by SCOT JENKINS
People play poker, and people use the Internet, so why wait for the Federal Government to say the two combined are legal?
That was the rationale of Governor Sandoval and both the Assembly and Senate Judiciary committees, who signed Assembly Bill 114 today, which will allow interstate online poker to exist in Nevada.
“The bill is not a partisan issue, it is a Nevada issue,” said Assembly Majority Leader, William Horne. “As everyone knows, Nevada’s primary industry is gaming. What you may not know is that we are becoming a leader in the technology industry as well. Forbes listed Las Vegas number 6 on its Top 10 Tech Hotspots list in January this year.”
Governor Sandoval called the bill “necessary” in taking the next step of allowing the state’s most important industry to enter the online frontier.
It shouldn’t be a surprise that it only took less than eight hours to hold a hearing, vote, and have the bill signed. Sandoval asked lawmakers to pass the bill within thirty days of the legislative session earlier this year – and for a good reason.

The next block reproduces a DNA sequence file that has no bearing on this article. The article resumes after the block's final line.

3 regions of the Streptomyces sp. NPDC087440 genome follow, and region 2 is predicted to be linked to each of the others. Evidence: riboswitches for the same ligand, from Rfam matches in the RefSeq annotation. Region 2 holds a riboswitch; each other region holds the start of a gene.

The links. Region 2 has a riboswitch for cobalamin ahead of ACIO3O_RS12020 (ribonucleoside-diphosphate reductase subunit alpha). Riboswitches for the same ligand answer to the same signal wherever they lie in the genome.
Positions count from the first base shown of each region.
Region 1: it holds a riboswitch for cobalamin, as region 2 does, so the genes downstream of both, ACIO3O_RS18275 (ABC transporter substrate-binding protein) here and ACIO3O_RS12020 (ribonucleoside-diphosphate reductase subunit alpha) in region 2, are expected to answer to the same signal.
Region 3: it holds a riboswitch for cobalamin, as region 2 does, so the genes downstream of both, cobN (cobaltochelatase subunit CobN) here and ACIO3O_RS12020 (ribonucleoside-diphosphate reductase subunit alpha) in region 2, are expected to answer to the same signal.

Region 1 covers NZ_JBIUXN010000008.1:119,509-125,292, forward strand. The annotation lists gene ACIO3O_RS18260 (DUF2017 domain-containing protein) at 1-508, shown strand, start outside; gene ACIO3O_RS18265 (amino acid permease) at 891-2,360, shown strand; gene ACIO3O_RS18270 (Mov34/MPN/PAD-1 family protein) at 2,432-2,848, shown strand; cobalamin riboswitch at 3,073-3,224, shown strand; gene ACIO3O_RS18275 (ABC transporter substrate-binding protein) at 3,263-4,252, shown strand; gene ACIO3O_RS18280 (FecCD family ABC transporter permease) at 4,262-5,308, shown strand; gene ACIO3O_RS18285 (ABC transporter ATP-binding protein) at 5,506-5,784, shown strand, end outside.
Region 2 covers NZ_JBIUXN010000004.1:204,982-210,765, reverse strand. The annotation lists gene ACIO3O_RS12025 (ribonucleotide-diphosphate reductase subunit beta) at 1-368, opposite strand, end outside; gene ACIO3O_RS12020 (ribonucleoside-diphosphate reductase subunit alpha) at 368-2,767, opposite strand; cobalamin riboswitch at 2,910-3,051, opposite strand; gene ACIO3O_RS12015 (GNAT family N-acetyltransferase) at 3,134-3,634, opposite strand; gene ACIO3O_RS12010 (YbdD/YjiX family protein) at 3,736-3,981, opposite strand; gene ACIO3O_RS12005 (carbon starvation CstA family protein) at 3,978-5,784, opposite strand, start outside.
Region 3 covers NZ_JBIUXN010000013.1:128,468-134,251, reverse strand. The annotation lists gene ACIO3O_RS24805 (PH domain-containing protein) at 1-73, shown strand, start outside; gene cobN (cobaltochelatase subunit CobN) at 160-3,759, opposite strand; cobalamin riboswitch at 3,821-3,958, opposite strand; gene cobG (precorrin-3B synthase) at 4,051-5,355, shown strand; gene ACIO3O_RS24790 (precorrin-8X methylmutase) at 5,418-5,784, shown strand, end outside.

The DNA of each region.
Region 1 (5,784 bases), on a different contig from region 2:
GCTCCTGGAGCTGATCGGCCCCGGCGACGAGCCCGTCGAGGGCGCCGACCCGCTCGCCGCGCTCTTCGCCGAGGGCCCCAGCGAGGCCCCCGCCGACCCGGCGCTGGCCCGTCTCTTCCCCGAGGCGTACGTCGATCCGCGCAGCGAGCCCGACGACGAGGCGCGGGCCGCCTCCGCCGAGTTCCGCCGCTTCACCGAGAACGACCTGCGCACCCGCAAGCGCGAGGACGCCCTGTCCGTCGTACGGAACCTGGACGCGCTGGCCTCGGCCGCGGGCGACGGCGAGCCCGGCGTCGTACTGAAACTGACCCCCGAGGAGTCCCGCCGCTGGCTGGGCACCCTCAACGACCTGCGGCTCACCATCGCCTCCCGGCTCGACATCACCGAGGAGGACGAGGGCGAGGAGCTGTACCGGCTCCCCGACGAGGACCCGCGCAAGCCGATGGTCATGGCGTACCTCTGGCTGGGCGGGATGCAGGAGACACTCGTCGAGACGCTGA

Nevada isn’t the only state talking about creating interstate compacts, just the first to actually sign a bill. According to the governor’s speech on Thursday, being quick was critical.
“It is vital that we move quickly, not to be the first for the sake of being first, but to do so to ensure that we continue to be responsive to the opportunities presented by the changes in technology and the gaming culture,” Sandoval says.
This doesn’t mean that just anyone can start an online poker site. Of course licenses will be needed, and this bill only allows for “resort hotels that have a nonrestrictive license to operate games and gaming devices.” It could, however, bolster the brand names of existing Nevada brick-and-mortar resort casinos and “maximize Nevada’s exposure around the world”.
Governor Sandoval said the bill is “an important and historical step in our state’s proud history of leading the world in the regulation of gaming.”